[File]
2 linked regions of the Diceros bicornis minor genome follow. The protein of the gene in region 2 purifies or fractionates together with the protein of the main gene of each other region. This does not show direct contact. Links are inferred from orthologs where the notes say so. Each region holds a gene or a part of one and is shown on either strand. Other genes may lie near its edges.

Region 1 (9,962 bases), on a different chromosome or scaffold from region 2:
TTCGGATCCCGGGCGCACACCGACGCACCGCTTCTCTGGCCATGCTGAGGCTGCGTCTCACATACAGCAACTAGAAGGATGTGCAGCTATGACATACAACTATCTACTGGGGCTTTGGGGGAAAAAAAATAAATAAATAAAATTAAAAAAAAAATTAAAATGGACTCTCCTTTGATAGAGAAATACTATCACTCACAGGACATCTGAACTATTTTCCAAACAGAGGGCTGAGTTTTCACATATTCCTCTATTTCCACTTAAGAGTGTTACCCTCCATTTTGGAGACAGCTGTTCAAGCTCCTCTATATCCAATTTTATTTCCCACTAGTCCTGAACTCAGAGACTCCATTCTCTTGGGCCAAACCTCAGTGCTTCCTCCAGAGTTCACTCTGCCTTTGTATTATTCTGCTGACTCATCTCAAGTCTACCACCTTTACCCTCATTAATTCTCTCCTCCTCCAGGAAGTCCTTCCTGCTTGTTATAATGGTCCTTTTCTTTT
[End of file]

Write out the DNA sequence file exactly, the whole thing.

2 linked regions of the Diceros bicornis minor genome follow. The protein of the gene in region 2 purifies or fractionates together with the protein of the main gene of each other region. This does not show direct contact. Links are inferred from orthologs where the notes say so. Each region holds a gene or a part of one and is shown on either strand. Other genes may lie near its edges.

Region 1 (9,962 bases), on a different chromosome or scaffold from region 2:
TTCGGATCCCGGGCGCACACCGACGCACCGCTTCTCTGGCCATGCTGAGGCTGCGTCTCACATACAGCAACTAGAAGGATGTGCAGCTATGACATACAACTATCTACTGGGGCTTTGGGGGAAAAAAAATAAATAAATAAAATTAAAAAAAAAATTAAAATGGACTCTCCTTTGATAGAGAAATACTATCACTCACAGGACATCTGAACTATTTTCCAAACAGAGGGCTGAGTTTTCACATATTCCTCTATTTCCACTTAAGAGTGTTACCCTCCATTTTGGAGACAGCTGTTCAAGCTCCTCTATATCCAATTTTATTTCCCACTAGTCCTGAACTCAGAGACTCCATTCTCTTGGGCCAAACCTCAGTGCTTCCTCCAGAGTTCACTCTGCCTTTGTATTATTCTGCTGACTCATCTCAAGTCTACCACCTTTACCCTCATTAATTCTCTCCTCCTCCAGGAAGTCCTTCCTGCTTGTTATAATGGTCCTTTTCTTTT